Forum discusses foreign dangers
Bowdoin students, faculty, and staff gathered in Smith Union on Friday, February 21 to listen to "A Bowdoin Forum on International Affairs." The Forum, a question-and-answer session with a panel of Professors and students, addressed current U.S. foreign policy issues relating to North Korea and Iraq.
Melanie Keene '03, an editor of the Bowdoin Forum, organized the event in collaboration with her fellow staff members. According to Keene, "The mission [of the Bowdoin Forum] is to create a better understanding of international affairs in the student body." Bowdoin students, Keene observed, have an interest in world affairs, and would appreciate listening to expert and student perspectives on major issues. In response to her observations, Keene decided to organize the panel so students, faculty, and staff could exchange ideas in a civil and topical dialogue. According to Keene, "[the Bowdoin Forum] wanted a structured discussion, and an informative one."
The Forum staff approached Professors Lance Guo, Dov Waxman, and Christopher Potholm of the Government Department to speak as part of the panel. Keene felt that these faculty members would provide the greatest contributions, given their fields of expertise. Professor Potholm studies and teaches on conflict resolution and war, Professor Guo specializes in East Asian Politics, and Professor Waxman specializes in Middle-Eastern Affairs. The Forum staff also approached Todd Buell '03 of The Bowdoin Patriot and Drew Coffin of The Disorient to provide both a conservative and liberal student voice, respectively.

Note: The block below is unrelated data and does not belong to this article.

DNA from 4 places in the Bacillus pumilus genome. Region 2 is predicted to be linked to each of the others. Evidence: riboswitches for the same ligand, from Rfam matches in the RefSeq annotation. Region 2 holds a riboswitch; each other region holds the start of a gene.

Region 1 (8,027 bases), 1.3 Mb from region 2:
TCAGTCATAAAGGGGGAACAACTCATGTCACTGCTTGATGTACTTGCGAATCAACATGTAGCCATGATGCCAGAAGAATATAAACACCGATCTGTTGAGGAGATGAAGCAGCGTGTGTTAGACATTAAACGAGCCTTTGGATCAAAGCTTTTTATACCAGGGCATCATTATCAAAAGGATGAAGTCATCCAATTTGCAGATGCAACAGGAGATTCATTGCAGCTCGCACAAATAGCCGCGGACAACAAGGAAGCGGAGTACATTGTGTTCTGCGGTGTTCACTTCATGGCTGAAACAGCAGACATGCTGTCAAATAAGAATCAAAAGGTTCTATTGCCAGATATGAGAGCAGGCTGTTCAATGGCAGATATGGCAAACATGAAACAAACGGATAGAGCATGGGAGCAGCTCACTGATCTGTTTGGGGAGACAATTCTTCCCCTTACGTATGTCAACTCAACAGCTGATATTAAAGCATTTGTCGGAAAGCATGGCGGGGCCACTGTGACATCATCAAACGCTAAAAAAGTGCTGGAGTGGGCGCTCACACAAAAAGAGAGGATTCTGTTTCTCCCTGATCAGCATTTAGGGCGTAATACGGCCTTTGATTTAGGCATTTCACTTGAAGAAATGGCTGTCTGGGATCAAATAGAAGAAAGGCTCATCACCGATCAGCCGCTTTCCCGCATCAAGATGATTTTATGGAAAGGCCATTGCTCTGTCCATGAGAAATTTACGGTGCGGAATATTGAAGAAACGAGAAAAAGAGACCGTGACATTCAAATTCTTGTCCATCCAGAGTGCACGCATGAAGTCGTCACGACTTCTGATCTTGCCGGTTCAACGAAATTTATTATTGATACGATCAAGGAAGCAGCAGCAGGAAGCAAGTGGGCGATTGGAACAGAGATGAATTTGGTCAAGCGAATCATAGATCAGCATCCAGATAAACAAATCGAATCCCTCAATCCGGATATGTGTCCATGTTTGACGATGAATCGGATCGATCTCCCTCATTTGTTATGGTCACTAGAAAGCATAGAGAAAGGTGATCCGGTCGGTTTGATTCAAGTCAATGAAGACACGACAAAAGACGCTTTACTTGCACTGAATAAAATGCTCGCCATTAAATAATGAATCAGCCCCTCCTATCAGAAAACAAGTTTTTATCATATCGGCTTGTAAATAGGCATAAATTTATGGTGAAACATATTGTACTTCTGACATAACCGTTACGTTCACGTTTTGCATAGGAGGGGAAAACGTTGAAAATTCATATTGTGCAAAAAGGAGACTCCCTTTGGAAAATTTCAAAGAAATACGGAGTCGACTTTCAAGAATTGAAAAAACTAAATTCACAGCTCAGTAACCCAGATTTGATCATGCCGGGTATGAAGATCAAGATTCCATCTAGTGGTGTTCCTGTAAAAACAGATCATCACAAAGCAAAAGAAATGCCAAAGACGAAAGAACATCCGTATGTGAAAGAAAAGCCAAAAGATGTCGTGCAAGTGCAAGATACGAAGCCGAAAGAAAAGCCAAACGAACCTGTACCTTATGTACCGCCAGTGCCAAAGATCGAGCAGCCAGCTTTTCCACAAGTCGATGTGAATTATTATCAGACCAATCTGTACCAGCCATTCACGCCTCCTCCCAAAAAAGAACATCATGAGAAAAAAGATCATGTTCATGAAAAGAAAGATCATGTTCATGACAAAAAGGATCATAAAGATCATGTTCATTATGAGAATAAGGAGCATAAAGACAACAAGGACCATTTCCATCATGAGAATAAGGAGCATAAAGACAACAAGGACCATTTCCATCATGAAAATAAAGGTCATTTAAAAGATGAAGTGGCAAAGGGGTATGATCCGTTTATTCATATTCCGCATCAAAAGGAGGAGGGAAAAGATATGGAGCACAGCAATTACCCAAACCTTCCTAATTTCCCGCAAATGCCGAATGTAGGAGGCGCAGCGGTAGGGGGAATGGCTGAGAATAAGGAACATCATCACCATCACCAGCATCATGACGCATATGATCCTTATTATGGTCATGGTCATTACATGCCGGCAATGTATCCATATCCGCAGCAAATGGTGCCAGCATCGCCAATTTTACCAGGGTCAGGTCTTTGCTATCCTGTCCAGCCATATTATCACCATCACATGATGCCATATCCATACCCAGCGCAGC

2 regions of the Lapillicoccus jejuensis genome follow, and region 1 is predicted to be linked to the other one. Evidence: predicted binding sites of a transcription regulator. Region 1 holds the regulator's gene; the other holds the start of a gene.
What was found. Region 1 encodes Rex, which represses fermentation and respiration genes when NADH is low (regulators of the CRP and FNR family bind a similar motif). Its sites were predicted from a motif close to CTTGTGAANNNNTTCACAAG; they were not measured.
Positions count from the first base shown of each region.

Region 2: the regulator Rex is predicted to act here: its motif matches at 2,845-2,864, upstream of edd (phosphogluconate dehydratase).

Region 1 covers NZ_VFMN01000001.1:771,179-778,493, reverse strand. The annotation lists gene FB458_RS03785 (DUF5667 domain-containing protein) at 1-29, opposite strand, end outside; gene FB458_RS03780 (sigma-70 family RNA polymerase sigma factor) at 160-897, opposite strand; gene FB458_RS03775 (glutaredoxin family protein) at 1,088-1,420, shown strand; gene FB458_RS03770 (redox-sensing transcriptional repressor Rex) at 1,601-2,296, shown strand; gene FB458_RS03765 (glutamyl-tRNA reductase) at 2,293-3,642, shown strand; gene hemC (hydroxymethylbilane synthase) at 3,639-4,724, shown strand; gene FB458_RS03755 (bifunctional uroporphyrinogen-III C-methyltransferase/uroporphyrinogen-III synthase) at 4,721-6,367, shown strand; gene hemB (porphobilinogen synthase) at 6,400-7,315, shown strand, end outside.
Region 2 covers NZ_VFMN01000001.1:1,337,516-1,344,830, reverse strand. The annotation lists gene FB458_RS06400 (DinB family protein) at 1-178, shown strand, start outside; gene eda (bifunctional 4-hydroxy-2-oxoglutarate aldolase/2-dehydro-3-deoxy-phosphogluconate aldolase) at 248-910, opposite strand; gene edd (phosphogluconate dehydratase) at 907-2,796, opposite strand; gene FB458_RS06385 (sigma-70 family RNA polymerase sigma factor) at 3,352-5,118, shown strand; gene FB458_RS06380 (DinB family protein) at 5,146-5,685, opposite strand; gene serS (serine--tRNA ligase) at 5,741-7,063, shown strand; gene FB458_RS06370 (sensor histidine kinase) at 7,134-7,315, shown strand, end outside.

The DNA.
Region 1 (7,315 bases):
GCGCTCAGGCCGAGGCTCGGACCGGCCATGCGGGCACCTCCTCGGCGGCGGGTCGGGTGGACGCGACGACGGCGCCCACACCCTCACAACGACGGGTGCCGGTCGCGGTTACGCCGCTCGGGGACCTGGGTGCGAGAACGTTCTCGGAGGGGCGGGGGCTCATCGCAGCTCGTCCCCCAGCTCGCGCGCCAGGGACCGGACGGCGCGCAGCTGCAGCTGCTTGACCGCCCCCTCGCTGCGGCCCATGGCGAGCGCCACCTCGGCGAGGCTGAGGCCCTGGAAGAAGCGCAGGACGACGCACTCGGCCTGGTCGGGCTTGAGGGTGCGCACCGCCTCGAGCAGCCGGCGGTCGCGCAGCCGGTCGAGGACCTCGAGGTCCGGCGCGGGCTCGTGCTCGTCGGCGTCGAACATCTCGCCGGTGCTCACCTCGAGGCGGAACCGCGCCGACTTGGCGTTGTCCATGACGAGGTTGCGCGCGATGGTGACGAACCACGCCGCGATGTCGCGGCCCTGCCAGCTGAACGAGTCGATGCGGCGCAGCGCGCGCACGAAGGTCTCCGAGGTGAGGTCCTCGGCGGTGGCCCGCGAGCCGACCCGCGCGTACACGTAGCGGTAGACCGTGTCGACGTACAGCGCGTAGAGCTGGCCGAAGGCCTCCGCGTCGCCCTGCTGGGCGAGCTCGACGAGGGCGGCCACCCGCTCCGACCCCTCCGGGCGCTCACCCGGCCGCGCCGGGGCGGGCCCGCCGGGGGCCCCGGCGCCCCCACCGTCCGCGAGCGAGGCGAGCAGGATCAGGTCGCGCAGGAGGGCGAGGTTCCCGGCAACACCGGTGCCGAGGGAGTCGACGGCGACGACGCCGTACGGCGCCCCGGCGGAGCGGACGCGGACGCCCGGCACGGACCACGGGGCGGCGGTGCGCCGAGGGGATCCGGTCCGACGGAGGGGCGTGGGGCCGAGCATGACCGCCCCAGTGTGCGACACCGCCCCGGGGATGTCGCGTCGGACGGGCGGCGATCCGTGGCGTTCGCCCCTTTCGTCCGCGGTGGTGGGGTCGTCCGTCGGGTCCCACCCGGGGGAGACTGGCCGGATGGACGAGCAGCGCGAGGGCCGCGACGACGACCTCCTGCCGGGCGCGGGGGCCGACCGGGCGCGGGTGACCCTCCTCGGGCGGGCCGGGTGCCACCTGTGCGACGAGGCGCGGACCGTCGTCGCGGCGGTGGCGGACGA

Several questions at the forum pertained to the world's growing opposition to war against Iraq and the Bush Administration's response. What could be the potential consequences, for example, of disregarding France and Germany's anti-war stance?
Waxman suggested that the Bush Administration was "its own worst enemy," with its "don't give a damn" attitude toward international resistance to an armed conflict with Iraq. Such a disregard of international opposition to U.S. foreign policy could completely alienate America from its most important allies. Potholm, however, supported the President's strong anti-Iraq stance, stating that in a post- 9/11 world, "It is better [for the United States] to be feared than loved."
Other questions were raised as to the affordability of war, the Bush Administration's commitment to rebuilding the Iraqi government, and whether control of Middle Eastern oil is the main incentive for war.
The response from the Bowdoin community to the panel was enthusiastic. According to panelist Buell, "The forum gave the Bowdoin Community the chance to come together and hear multiple perspectives on pressing topics of national and international concern. As a participant, I found it to be an engaging and educational experience, and judging from the turnout and the reaction, I think the majority of attendees found it to be so as well."